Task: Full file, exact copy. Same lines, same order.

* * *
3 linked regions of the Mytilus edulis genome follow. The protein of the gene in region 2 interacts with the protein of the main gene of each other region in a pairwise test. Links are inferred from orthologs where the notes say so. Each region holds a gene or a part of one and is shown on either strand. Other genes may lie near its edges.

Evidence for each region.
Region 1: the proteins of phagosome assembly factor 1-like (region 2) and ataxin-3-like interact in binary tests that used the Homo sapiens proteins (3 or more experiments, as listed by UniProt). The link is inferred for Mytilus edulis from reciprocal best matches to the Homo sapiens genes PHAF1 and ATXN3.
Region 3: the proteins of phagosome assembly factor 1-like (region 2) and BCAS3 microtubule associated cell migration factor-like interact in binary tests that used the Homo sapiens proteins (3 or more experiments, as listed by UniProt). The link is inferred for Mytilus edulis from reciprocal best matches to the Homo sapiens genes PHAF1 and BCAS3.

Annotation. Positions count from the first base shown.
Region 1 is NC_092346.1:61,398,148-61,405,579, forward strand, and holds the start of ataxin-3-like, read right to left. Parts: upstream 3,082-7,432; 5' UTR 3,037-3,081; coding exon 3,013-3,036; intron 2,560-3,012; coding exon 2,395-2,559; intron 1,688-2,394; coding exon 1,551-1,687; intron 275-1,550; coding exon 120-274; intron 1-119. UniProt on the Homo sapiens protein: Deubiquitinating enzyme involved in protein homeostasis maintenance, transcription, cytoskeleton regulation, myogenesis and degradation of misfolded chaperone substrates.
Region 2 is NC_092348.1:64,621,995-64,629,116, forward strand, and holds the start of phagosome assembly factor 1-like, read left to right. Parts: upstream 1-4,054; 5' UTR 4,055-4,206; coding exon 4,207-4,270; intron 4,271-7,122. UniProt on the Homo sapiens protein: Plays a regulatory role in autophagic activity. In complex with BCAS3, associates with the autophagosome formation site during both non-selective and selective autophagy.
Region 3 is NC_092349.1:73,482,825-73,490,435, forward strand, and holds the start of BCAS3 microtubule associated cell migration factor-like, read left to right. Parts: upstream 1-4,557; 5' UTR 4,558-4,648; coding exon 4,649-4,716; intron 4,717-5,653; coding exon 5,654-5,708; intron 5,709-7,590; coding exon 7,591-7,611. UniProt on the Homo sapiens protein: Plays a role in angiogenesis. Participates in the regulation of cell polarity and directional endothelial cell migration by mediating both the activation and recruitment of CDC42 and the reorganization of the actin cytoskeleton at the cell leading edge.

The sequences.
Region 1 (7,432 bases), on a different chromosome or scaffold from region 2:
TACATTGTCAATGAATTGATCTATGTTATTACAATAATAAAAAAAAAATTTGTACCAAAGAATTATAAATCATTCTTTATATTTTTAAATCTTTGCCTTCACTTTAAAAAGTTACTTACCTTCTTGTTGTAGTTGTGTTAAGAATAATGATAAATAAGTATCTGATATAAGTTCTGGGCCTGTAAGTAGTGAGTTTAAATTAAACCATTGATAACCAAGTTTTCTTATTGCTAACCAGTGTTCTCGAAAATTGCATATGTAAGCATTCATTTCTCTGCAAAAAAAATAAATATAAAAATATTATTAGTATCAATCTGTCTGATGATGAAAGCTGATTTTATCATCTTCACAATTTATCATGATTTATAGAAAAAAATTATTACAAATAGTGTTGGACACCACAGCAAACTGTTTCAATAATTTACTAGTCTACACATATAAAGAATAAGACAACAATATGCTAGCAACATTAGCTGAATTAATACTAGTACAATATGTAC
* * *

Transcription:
3 linked regions of the Mytilus edulis genome follow. The protein of the gene in region 2 interacts with the protein of the main gene of each other region in a pairwise test. Links are inferred from orthologs where the notes say so. Each region holds a gene or a part of one and is shown on either strand. Other genes may lie near its edges.

Evidence for each region.
Region 1: the proteins of phagosome assembly factor 1-like (region 2) and ataxin-3-like interact in binary tests that used the Homo sapiens proteins (3 or more experiments, as listed by UniProt). The link is inferred for Mytilus edulis from reciprocal best matches to the Homo sapiens genes PHAF1 and ATXN3.
Region 3: the proteins of phagosome assembly factor 1-like (region 2) and BCAS3 microtubule associated cell migration factor-like interact in binary tests that used the Homo sapiens proteins (3 or more experiments, as listed by UniProt). The link is inferred for Mytilus edulis from reciprocal best matches to the Homo sapiens genes PHAF1 and BCAS3.

Annotation. Positions count from the first base shown.
Region 1 is NC_092346.1:61,398,148-61,405,579, forward strand, and holds the start of ataxin-3-like, read right to left. Parts: upstream 3,082-7,432; 5' UTR 3,037-3,081; coding exon 3,013-3,036; intron 2,560-3,012; coding exon 2,395-2,559; intron 1,688-2,394; coding exon 1,551-1,687; intron 275-1,550; coding exon 120-274; intron 1-119. UniProt on the Homo sapiens protein: Deubiquitinating enzyme involved in protein homeostasis maintenance, transcription, cytoskeleton regulation, myogenesis and degradation of misfolded chaperone substrates.
Region 2 is NC_092348.1:64,621,995-64,629,116, forward strand, and holds the start of phagosome assembly factor 1-like, read left to right. Parts: upstream 1-4,054; 5' UTR 4,055-4,206; coding exon 4,207-4,270; intron 4,271-7,122. UniProt on the Homo sapiens protein: Plays a regulatory role in autophagic activity. In complex with BCAS3, associates with the autophagosome formation site during both non-selective and selective autophagy.
Region 3 is NC_092349.1:73,482,825-73,490,435, forward strand, and holds the start of BCAS3 microtubule associated cell migration factor-like, read left to right. Parts: upstream 1-4,557; 5' UTR 4,558-4,648; coding exon 4,649-4,716; intron 4,717-5,653; coding exon 5,654-5,708; intron 5,709-7,590; coding exon 7,591-7,611. UniProt on the Homo sapiens protein: Plays a role in angiogenesis. Participates in the regulation of cell polarity and directional endothelial cell migration by mediating both the activation and recruitment of CDC42 and the reorganization of the actin cytoskeleton at the cell leading edge.

The sequences.
Region 1 (7,432 bases), on a different chromosome or scaffold from region 2:
TACATTGTCAATGAATTGATCTATGTTATTACAATAATAAAAAAAAAATTTGTACCAAAGAATTATAAATCATTCTTTATATTTTTAAATCTTTGCCTTCACTTTAAAAAGTTACTTACCTTCTTGTTGTAGTTGTGTTAAGAATAATGATAAATAAGTATCTGATATAAGTTCTGGGCCTGTAAGTAGTGAGTTTAAATTAAACCATTGATAACCAAGTTTTCTTATTGCTAACCAGTGTTCTCGAAAATTGCATATGTAAGCATTCATTTCTCTGCAAAAAAAATAAATATAAAAATATTATTAGTATCAATCTGTCTGATGATGAAAGCTGATTTTATCATCTTCACAATTTATCATGATTTATAGAAAAAAATTATTACAAATAGTGTTGGACACCACAGCAAACTGTTTCAATAATTTACTAGTCTACACATATAAAGAATAAGACAACAATATGCTAGCAACATTAGCTGAATTAATACTAGTACAATATGTAC